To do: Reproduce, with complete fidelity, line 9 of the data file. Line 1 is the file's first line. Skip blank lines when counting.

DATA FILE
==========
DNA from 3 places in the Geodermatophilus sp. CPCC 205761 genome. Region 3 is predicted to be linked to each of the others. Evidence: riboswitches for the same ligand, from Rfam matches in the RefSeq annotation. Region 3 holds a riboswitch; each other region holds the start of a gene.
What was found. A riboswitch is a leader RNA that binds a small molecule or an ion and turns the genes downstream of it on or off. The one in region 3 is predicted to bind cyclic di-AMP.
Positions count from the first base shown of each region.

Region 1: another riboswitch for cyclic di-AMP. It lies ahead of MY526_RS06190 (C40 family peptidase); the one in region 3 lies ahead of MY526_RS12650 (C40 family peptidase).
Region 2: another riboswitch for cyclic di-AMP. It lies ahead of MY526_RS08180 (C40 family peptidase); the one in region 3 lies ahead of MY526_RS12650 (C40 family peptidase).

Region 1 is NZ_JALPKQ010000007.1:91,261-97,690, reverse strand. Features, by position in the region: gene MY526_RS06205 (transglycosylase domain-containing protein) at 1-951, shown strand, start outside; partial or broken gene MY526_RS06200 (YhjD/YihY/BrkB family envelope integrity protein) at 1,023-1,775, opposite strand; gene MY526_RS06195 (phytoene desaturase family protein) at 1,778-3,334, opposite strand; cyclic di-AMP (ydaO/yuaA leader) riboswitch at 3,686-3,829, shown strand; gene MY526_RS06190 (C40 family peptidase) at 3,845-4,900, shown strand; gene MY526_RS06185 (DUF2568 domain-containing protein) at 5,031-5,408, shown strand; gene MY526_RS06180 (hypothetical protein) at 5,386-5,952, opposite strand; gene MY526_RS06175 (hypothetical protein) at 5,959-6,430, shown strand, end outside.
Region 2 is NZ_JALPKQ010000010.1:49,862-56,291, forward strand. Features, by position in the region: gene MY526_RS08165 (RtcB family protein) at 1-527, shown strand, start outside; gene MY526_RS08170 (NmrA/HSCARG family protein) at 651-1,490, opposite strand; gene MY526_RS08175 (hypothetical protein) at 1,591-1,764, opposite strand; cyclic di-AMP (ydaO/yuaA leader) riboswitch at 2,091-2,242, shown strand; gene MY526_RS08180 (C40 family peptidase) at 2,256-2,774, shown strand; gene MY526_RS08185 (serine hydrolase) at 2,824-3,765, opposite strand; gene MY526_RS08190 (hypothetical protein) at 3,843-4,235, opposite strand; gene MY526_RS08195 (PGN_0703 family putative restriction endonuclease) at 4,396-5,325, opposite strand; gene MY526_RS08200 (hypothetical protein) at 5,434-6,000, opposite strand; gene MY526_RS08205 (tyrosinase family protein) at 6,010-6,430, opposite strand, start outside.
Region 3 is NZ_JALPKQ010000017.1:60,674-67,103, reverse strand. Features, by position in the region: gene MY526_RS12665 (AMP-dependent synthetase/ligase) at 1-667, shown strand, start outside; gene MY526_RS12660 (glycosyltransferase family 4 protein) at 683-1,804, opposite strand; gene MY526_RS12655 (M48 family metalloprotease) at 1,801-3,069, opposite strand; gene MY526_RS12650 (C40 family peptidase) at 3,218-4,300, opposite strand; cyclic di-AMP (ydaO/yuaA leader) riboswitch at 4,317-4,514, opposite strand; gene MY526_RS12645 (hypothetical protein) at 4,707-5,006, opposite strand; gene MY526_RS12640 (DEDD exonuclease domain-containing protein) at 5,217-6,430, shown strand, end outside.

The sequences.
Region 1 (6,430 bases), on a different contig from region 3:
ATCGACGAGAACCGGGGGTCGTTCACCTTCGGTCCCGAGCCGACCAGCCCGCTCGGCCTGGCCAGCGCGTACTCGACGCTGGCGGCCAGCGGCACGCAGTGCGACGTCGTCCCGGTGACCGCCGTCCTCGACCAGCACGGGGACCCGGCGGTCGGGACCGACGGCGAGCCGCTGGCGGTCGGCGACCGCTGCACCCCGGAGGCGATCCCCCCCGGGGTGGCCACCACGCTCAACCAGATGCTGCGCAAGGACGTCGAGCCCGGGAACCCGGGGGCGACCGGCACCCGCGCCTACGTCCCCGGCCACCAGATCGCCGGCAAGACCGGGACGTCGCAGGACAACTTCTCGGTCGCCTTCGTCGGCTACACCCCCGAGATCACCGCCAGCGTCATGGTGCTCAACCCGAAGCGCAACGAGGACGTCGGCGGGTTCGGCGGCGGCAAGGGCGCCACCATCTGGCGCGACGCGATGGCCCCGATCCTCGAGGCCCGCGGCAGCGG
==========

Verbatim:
The sequences.